One more strong positive, in addition to the increased opportunities for new writers to be published at all, is the creation of new possibilities that this shift opens up for writers working on the edge of the genre. Given the likely increase in new magazines (and corresponding increase in open slots for material), minority writers, writers who are creating troubling material, writers who work with slipstream fiction, poets -- all of these people are more likely be published. This also allows already publishing writers to stretch themselves, expanding their repertoire and skills. I expect to see much more diversity of material, and much more cross-genre material published (as well as more niche publishing). And that leads to some fascinating implications for readers, and for the field overall.
Since online magazines are generally free to the public, tremendous possibilities have been created for increased readership. Readers can sample magazines without any cost -- this is likely to bring in novel-only readers, readers from outside the genre, readers who had previously only subscribed to one print magazine, etc. Especially exciting are the possibilities for low-income readers; if they have access to a public library net connection (assuming the libraries remain relatively censorship-free), they can read their favorite online magazines regularly. Also, without the problems of newsstand distribution, it may be much easier for readers to find the online magazines than the print magazines (though DNA Publications may serve as an example of how a significant online presence may lead to increased print magazine sales and readership). This increase in availability is likely to be very good for the field overall; if we're lucky, increased readership of short fiction may even lead to greater respectability for the genre as a whole, and may also possibly increase novel sales.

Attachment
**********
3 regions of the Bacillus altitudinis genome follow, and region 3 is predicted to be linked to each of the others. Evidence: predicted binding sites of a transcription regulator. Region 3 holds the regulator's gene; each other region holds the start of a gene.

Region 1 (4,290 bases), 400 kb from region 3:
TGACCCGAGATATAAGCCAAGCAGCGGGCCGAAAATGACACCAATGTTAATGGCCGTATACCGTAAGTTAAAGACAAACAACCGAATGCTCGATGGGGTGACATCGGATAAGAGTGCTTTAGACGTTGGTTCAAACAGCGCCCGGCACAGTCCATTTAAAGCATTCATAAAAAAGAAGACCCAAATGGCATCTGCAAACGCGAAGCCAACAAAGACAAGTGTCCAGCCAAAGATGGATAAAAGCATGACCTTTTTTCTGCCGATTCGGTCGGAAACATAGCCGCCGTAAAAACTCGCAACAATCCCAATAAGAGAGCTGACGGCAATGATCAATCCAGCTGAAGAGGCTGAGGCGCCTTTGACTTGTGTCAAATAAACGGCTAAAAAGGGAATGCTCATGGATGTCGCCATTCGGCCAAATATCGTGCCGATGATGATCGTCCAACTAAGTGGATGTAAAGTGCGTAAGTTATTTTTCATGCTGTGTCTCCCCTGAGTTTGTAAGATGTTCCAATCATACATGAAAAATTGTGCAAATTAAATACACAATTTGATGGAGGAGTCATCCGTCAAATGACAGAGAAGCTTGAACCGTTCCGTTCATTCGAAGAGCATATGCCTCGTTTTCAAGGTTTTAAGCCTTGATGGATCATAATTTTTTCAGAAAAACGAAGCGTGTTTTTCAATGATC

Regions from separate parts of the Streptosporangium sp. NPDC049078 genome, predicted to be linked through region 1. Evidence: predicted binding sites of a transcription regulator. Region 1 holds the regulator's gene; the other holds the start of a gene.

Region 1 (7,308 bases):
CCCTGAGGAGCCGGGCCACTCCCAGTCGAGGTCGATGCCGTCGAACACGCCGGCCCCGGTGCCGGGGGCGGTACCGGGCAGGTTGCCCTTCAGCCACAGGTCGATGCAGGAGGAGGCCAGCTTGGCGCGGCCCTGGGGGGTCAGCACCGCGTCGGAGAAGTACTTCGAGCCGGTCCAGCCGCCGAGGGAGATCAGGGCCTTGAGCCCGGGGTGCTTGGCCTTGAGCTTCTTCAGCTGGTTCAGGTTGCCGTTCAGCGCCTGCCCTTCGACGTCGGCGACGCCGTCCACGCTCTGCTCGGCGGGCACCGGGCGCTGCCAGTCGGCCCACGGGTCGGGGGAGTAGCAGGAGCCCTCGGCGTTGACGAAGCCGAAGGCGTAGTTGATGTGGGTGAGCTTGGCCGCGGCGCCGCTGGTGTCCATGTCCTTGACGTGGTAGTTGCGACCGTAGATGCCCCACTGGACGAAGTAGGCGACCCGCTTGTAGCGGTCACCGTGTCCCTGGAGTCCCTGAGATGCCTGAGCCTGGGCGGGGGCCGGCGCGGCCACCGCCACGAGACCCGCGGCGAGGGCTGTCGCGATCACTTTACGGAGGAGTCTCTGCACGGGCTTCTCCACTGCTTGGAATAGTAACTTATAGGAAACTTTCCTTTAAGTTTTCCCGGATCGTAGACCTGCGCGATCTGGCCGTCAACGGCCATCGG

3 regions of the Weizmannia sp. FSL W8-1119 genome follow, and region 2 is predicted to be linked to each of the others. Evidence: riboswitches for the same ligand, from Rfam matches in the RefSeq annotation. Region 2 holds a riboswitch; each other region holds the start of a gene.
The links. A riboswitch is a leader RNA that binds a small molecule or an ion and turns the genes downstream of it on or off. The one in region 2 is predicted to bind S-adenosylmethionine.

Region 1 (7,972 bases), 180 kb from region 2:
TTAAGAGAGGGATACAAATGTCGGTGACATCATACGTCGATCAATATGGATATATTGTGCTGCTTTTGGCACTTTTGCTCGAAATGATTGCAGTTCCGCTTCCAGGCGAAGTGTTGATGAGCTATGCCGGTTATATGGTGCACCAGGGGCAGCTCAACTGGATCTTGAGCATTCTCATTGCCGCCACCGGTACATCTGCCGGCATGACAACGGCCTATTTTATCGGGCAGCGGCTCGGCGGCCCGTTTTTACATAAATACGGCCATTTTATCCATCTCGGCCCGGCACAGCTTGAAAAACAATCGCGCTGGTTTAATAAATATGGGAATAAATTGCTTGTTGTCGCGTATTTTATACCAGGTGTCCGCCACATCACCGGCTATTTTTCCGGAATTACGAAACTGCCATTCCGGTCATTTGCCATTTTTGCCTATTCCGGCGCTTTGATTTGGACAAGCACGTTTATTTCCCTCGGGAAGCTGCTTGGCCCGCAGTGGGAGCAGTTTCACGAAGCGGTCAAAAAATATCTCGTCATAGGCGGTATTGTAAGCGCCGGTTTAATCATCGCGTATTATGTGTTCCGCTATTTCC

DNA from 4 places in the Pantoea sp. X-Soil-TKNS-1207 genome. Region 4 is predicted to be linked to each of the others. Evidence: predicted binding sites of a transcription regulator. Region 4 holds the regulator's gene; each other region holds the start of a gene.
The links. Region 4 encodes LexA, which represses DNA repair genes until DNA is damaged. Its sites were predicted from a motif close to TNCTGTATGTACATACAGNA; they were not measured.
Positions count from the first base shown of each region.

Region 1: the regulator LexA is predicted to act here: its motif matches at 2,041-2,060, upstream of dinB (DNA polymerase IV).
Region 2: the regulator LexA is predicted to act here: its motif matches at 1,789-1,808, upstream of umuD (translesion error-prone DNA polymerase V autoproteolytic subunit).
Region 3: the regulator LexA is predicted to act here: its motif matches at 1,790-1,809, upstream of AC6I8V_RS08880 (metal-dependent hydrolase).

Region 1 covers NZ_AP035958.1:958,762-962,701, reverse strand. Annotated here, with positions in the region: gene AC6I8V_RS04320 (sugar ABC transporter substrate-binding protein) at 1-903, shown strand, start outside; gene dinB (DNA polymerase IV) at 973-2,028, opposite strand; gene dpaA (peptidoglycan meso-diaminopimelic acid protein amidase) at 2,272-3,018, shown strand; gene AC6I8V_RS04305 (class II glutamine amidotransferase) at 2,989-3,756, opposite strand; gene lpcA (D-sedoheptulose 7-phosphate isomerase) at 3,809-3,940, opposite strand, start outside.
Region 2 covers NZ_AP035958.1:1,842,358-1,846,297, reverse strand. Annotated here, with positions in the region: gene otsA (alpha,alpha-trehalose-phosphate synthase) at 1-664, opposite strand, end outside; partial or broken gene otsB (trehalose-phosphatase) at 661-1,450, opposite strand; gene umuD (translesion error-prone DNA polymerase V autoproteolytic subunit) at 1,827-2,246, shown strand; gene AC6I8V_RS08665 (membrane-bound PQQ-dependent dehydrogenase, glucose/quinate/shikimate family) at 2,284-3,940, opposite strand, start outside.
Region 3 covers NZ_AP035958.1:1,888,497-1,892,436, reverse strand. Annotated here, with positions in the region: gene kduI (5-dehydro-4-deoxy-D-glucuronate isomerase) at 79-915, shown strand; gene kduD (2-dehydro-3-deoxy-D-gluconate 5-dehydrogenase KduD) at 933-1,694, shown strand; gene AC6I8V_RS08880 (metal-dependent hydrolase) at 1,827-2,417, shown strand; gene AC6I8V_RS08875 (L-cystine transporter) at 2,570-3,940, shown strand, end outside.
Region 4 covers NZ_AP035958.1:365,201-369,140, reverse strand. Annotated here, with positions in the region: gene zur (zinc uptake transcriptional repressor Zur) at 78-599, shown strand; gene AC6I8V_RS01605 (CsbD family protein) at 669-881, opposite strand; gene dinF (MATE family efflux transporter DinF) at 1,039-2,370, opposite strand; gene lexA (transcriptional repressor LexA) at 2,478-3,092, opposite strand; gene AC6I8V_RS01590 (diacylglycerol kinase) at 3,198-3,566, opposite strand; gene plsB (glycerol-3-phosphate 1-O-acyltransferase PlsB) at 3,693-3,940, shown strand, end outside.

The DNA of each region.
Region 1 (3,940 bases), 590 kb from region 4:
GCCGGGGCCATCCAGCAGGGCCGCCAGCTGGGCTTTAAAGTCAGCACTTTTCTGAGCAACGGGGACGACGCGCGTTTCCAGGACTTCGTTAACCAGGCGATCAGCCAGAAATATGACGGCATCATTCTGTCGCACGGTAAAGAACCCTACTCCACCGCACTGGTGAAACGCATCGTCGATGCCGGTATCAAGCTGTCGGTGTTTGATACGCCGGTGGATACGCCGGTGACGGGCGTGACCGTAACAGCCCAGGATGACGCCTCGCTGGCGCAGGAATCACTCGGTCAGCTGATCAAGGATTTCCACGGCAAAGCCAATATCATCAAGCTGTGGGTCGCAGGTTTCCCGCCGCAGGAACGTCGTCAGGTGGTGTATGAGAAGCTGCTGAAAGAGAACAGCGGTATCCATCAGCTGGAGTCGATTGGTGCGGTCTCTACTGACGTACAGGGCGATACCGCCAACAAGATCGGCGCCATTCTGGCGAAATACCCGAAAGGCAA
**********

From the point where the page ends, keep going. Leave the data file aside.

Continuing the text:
Readers will be finding a greater variety of material, both in magazines and in authors, than has been historically available, as discussed earlier. I'm seeing development of niche markets, targeted at specific loyal readerships, which may be more likely to survive than general-interest semi-pro or prozines. At the same time, I also see far more genre-blurring; there is still work that is clearly SF or fantasy, but there seems to be far more slipstream writing published than has been traditionally available. The new variety of material (some very difficult to classify) may make it harder to decide which magazines to read, at least initially, but good pay and/or good editors will help to separate the wheat from the chaff. Reviews on other sites may also help readers with the sorting problem. If I'm correct in predicting a greater diversity of voices will be published, then this has the potential to do the field tremendous good, opening up a space for minority speakers -- and hopefully also bringing more minority readers into the genre. The proliferation of amateur and semi-pro publications especially will offer a vast field of play practically unconstrained by market considerations; the net at its best, perhaps. (See the Open Source movement for more on this type of concept.)